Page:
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Latest Apoptosis Stories

2011-10-12 11:30:23

Melatonin, best known for its role in sleep regulation, delayed the onset of symptoms and reduced mortality in a mouse model of Huntington's disease, say researchers at the University of Pittsburgh School of Medicine and Harvard Medical School. Their findings, published today in the Journal of Neuroscience, show for the first time that certain receptors for the hormone reside in the mitochondria, and that there are fewer of them both in affected mice and human brains. Huntington's disease...

2011-10-11 20:28:33

Reported in a new study in the Journal of Molecular Diagnostics Molecular DNA testing methods offer clinicians powerful tools that serve to confirm or identify disease diagnoses. High sensitivity and high specificity, however, are frequently a challenge to achieve with these methods. In a study scheduled for publication in the November issue of The Journal of Molecular Diagnostics, researchers describe a new, robust technique that holds promise for identifying trace mutant DNA sequences...

2011-09-28 10:16:44

Researchers from the Walter and Eliza Hall Institute have for the first time identified a 'programmed cell death' pathway in parasitic worms that could one day lead to new treatments for one of the world's most serious and prevalent diseases. Dr Erinna Lee and Dr Doug Fairlie from the institute's Structural Biology division study programmed cell death (also called apoptosis) in human cells. They have recently started studying the process in schistosomes, parasitic fluke worms responsible...

2011-09-27 18:01:28

A study by scientists at the University of California, San Diego and UC Irvine has identified an enzyme called a proteasome phosphatase that appears to regulate removal of damaged proteins from a cell. The understanding of how this process works could have important implications for numerous diseases, including cancer and Parkinson's disease. The study — led by Jack E. Dixon, PhD, professor of Pharmacology, Cellular & Molecular Medicine, and Chemistry/Biochemistry at the...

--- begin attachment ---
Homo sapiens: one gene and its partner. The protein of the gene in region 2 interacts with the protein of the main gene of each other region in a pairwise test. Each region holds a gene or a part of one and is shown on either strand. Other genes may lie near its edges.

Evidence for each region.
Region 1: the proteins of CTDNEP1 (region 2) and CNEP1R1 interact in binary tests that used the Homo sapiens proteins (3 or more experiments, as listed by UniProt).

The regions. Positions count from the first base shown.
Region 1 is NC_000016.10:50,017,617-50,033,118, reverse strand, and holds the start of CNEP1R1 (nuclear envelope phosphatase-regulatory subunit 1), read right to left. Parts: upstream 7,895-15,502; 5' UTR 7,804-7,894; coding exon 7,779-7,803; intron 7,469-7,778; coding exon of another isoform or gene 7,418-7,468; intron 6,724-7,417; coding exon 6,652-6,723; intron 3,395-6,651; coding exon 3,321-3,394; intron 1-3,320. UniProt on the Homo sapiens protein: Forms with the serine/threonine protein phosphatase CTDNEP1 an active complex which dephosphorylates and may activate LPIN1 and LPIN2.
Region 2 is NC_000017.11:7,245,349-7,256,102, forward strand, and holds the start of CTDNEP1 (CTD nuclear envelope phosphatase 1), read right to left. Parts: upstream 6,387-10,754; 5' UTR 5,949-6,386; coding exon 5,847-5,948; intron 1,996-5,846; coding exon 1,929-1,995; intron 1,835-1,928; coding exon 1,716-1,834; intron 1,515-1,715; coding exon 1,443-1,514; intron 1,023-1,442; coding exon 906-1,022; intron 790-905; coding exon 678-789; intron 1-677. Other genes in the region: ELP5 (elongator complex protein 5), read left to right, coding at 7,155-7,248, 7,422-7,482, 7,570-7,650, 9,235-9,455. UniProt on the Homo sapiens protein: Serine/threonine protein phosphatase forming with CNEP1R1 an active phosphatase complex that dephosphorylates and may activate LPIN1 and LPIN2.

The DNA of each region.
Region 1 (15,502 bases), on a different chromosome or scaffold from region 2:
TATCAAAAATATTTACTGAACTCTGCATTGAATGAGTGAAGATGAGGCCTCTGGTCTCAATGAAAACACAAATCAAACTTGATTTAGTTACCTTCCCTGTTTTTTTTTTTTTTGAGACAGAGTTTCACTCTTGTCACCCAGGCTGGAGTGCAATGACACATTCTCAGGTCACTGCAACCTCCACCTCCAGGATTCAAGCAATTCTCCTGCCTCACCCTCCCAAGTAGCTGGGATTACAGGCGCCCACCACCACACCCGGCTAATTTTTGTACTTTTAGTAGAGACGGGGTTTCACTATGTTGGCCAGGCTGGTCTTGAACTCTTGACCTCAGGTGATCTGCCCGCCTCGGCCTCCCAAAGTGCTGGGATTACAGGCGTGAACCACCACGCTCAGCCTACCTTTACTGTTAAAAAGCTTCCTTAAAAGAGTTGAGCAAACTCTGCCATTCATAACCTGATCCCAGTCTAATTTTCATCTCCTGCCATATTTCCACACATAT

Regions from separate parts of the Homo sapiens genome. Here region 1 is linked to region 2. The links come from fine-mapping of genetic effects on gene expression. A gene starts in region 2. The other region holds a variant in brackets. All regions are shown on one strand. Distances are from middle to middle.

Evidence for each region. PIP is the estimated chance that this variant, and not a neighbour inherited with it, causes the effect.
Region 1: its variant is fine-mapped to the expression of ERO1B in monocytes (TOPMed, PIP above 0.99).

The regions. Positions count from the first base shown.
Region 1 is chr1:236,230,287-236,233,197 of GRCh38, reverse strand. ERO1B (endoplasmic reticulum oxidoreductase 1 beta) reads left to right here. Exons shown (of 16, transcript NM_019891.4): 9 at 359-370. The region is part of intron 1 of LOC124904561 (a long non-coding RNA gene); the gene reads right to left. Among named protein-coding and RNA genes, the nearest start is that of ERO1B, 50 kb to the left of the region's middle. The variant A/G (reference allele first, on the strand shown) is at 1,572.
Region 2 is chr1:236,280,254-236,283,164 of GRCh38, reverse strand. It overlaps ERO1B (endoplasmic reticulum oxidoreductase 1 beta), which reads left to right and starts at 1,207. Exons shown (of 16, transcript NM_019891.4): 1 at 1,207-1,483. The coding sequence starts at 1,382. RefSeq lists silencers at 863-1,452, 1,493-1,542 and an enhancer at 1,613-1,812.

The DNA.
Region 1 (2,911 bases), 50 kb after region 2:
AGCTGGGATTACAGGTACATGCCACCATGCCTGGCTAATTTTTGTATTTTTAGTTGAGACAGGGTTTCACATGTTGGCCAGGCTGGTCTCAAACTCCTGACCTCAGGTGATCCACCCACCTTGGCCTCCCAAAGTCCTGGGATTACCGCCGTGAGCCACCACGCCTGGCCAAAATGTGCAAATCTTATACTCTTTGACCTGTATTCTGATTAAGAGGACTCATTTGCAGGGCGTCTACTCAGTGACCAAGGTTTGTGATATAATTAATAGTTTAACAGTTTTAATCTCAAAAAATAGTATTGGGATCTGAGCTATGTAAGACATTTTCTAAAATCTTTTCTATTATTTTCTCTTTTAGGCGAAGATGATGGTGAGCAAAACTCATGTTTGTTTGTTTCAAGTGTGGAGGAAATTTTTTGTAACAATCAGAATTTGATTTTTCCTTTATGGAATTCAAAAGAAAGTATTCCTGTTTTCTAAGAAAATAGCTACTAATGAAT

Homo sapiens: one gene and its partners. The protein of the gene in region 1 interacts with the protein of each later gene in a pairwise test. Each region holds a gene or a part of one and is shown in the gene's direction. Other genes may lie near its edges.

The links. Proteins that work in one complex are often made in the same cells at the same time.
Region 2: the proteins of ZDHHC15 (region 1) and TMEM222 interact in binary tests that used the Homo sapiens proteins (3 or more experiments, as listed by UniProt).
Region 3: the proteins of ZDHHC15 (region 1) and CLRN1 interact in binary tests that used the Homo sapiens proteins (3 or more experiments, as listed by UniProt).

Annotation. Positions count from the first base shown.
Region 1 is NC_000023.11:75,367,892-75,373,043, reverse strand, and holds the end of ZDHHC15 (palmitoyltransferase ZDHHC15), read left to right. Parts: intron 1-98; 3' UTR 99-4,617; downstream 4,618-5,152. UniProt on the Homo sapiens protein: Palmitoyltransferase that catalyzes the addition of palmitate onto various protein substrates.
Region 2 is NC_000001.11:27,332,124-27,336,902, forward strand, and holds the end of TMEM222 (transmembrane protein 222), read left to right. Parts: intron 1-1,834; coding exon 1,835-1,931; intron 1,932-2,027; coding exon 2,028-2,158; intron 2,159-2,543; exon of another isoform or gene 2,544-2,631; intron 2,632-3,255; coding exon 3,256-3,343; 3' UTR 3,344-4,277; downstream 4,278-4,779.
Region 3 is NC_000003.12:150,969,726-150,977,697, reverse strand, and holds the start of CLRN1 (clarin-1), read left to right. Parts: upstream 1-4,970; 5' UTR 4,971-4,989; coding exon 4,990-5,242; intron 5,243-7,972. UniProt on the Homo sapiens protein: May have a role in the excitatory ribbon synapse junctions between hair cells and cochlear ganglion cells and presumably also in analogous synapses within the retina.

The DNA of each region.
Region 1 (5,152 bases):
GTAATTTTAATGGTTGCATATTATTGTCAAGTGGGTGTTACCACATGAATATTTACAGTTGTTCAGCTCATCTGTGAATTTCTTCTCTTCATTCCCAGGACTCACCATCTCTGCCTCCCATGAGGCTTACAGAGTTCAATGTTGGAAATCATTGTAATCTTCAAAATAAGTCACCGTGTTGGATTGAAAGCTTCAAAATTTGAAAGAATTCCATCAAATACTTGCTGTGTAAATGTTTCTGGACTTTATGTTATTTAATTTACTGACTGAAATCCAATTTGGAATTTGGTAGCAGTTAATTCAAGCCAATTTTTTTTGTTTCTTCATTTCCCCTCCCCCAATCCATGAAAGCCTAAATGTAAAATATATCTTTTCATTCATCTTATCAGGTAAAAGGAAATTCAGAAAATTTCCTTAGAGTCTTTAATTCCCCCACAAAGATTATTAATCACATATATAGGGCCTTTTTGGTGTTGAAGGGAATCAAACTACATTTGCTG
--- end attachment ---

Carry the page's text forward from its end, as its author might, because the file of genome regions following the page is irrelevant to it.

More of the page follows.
2011-09-13 11:55:47

Efficient, economical molecule could speed evaluation of some anti-cancer treatments Researchers from Boston College have developed a new class of small molecule receptors capable of detecting a lipid molecule that reveals the telltale signs of cellular death, particularly cancer cells targeted by anti-cancer drugs, the team reports in the current electronic edition of the Journal of the American Chemical Society. Researchers led by Assistant Professor of Chemistry Jianmin Gao...

2011-09-07 19:29:44

When it comes to the circuits that make up the olfactory system, it seems that less is more. Much like the addition and elimination of extra synapses that helps fine-tune brain circuitry, the olfactory system continues to produce and remove neurons throughout life. Yet it is not entirely clear how and why some newborn neurons are preserved while others are eliminated. Now, new research published by Cell Press in the September 8 issue of the journal Neuron reveals that both olfactory...

2011-08-04 08:37:00

SUNNYVALE, Calif. and TORONTO, Aug. 4, 2011 /PRNewswire/ -- Amarantus BioSciences (OTCBB: AMBS), a biotechnology company developing a first-in-class anti-apoptosis therapeutic protein known as MANF, and Generex Biotechnology Corporation (OTCBB: GNBT) (www.generex.com), a biotechnology company developing a buccal insulin spray technology known as Generex Oral-lyn(TM), currently in a Phase III trial, today are making public the details of their intended third joint diabetes research...


Word of the Day
callithump
  • A somewhat riotous parade, accompanied with the blowing of tin horns, and other discordant noises; also, a burlesque serenade; a charivari.
'Callithump' is a back-formation of 'callithumpian,' a 'fanciful formation' according to the Oxford English Dictionary. However, the English Dialect Dictionary, says 'Gallithumpians' is a Dorset and Devon word from the 1790s that refers to 'a society of radical social reformers' or 'noisy disturbers of elections and meetings.'
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